Remember the acronym “NIMBY”? That’s how sociologists and cartoonists often characterize the visceral reaction that a proposed new development (airport, power plant, strip mall, etc.) will elicit among the residents of the surrounding community: “Not in my back yard!” ioby, however, is all about empowering local projects that bring positive change
An inspirational story about how our very own Northside Ambassador, Cynthia Levy-Mendoza and family work together to transform their neighboring vacant lot into a wonderful community space. Check out Cynthia’s project page to learn more about her project and what her plans are for her vacant lot. If you would
A lot of progress has been made by the ReClaim Northside Ambassadors! This summer we have moved tons of soil, planted dozens of flowers, and battled the veracious knotweed. Check out their vacant lot project pages to see even more photos and the ambassador’s stories. We have allot of volunteer workdays throughout
Dana is transforming a former reservoir site into a flourishing community space. The space will utilize recycled materials for seating and art pieces. She envisions her friends and neighbors using the space to have a picnic, walk their dogs or stroll alongside the flowers and trees.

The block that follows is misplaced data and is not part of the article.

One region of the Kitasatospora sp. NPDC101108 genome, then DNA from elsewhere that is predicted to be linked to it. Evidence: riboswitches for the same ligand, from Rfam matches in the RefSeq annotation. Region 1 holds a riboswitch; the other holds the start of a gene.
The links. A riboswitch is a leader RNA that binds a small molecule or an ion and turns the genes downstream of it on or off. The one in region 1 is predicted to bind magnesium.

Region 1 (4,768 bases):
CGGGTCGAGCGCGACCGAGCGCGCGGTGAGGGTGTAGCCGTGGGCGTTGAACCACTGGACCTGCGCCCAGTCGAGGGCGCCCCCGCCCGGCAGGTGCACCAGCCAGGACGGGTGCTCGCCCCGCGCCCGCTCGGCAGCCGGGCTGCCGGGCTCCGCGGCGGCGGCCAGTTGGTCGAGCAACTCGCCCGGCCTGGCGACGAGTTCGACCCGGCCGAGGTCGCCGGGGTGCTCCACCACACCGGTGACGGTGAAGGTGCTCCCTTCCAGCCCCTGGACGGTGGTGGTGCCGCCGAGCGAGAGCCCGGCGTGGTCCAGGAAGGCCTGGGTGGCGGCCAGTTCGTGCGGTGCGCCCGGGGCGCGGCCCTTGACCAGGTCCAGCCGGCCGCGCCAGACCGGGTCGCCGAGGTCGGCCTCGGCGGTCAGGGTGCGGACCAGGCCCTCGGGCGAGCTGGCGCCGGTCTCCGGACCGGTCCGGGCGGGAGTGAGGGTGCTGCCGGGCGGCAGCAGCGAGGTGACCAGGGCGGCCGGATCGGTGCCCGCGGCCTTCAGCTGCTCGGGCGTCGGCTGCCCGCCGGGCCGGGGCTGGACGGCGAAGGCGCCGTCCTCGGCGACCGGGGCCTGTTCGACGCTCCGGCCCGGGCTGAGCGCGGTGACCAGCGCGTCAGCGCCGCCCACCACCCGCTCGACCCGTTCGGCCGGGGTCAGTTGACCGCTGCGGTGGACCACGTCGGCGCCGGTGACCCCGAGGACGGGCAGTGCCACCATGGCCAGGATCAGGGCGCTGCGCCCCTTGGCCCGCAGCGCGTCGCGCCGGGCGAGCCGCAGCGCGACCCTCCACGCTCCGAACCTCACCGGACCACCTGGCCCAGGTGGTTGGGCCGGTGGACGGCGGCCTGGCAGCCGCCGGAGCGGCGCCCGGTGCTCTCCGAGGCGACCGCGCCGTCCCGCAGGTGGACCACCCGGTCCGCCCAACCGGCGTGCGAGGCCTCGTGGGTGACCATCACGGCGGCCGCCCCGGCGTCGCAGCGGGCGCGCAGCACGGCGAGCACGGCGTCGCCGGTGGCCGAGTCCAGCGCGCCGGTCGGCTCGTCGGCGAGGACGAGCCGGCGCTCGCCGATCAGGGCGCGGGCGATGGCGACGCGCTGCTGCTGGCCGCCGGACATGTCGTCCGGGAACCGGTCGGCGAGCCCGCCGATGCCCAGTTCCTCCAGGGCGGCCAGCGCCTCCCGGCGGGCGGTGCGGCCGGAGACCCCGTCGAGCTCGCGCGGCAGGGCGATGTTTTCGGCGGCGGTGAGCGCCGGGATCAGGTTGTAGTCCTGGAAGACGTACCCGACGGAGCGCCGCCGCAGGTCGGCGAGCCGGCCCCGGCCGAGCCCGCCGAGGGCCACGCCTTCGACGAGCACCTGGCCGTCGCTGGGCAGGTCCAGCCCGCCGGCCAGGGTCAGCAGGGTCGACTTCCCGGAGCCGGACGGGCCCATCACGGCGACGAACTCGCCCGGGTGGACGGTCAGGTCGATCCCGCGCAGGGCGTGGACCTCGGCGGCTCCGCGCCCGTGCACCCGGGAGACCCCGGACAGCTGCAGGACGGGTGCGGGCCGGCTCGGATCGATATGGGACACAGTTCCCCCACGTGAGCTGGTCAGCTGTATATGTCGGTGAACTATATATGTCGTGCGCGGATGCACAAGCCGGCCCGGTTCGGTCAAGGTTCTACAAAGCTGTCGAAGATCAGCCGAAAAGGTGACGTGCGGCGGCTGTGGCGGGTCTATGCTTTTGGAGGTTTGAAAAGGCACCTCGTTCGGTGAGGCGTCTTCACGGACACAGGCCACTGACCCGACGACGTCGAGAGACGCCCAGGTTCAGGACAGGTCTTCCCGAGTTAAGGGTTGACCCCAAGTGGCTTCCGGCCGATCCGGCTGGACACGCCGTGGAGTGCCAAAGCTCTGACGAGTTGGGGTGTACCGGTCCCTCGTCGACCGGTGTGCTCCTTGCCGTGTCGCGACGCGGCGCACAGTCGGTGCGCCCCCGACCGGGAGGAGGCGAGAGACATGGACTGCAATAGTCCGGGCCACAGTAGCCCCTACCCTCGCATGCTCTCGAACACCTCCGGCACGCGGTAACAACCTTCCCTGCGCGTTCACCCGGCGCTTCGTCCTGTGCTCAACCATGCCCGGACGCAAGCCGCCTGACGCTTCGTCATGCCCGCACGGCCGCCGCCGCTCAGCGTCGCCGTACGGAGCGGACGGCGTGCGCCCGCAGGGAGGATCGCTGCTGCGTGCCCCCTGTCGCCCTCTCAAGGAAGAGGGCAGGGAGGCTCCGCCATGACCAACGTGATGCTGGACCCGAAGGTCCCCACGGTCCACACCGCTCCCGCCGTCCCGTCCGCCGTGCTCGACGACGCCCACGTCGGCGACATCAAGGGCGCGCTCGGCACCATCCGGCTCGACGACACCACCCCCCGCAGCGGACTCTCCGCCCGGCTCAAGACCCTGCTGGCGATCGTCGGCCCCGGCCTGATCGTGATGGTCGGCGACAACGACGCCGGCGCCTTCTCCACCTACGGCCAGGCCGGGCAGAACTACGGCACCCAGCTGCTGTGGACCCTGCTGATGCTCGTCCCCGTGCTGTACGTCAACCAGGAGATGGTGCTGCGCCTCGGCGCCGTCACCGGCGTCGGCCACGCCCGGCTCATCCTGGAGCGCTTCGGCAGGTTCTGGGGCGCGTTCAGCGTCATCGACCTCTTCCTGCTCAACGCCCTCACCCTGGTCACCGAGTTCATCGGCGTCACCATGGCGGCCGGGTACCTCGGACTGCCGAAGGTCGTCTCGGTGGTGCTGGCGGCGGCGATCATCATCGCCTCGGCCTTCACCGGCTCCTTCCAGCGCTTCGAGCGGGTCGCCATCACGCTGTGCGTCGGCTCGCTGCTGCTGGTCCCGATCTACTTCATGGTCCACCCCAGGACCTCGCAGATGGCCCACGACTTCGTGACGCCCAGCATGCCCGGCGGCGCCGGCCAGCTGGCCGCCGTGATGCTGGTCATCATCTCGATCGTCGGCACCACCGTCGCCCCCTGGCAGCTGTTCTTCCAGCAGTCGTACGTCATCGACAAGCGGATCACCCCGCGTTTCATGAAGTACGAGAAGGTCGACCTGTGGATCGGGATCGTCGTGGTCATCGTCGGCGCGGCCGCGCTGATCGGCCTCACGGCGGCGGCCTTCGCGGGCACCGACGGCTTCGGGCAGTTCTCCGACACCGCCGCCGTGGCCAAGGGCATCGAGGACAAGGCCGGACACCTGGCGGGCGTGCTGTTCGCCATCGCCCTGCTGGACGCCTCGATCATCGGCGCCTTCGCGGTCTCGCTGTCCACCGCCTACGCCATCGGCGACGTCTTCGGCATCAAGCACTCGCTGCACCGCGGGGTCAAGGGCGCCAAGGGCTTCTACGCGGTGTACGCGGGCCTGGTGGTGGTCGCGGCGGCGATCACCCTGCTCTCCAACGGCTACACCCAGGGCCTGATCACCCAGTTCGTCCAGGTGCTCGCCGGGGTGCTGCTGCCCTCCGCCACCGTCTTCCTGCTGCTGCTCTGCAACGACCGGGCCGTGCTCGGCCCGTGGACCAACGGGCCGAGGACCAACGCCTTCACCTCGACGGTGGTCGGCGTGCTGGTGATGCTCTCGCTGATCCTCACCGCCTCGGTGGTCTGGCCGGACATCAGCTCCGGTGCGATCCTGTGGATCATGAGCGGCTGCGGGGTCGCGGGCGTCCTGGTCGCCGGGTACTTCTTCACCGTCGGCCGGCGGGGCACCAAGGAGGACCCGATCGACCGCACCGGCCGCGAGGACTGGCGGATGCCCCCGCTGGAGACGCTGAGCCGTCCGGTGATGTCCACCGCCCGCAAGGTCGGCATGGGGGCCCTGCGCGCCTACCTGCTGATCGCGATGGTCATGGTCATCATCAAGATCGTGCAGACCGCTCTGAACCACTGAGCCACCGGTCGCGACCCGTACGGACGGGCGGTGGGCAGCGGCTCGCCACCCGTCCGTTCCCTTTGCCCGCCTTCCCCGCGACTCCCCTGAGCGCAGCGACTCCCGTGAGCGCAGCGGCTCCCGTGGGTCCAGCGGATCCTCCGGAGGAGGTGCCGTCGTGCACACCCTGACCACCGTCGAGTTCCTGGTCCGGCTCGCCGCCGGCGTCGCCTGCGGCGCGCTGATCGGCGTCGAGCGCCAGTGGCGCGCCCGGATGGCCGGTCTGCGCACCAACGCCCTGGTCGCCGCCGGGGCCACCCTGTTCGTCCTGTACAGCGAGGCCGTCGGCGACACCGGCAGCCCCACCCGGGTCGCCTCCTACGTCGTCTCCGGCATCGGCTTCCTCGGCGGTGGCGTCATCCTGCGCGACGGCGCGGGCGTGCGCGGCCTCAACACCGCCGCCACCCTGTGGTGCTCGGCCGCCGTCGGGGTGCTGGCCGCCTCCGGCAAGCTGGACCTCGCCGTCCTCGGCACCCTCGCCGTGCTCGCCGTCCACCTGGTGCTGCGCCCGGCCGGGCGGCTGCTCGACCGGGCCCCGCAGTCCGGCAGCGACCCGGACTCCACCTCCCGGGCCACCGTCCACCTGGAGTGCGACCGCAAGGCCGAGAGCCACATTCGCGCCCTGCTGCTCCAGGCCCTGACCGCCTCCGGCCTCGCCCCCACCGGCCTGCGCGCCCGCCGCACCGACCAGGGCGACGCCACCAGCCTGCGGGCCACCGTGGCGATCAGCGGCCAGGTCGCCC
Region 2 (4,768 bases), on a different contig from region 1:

Cara Jette was a GTECH ReClaim South Ambassador in 2013-2014. This was the project completed through the Ambassador program with support from the South Side Slopes Neighborhood Association, neighbors of the site, and broader Allentown residents. [dt_sc_blockquote type=”type4″ align=”left”]“My neighborhood has been more on a downward trajectory, but recently in
Shari Holland, ReClaim McKeesport Ambassador “A garden should make you feel you’ve entered privileged space — a place not just set apart but reverberant — and it seems to me that, to achieve this, the gardener must put some kind of twist on the existing landscape, turn its prose into
A community garden is a wonderful idea for a vacant lot. The benefits outside of fresh produce, became very real to Lisa Freeman after founding the Manchester Growing Together Community Garden in 2011. Just a few blocks from her home in Pittsburgh’s Northside, the garden has had a lasting impact not only on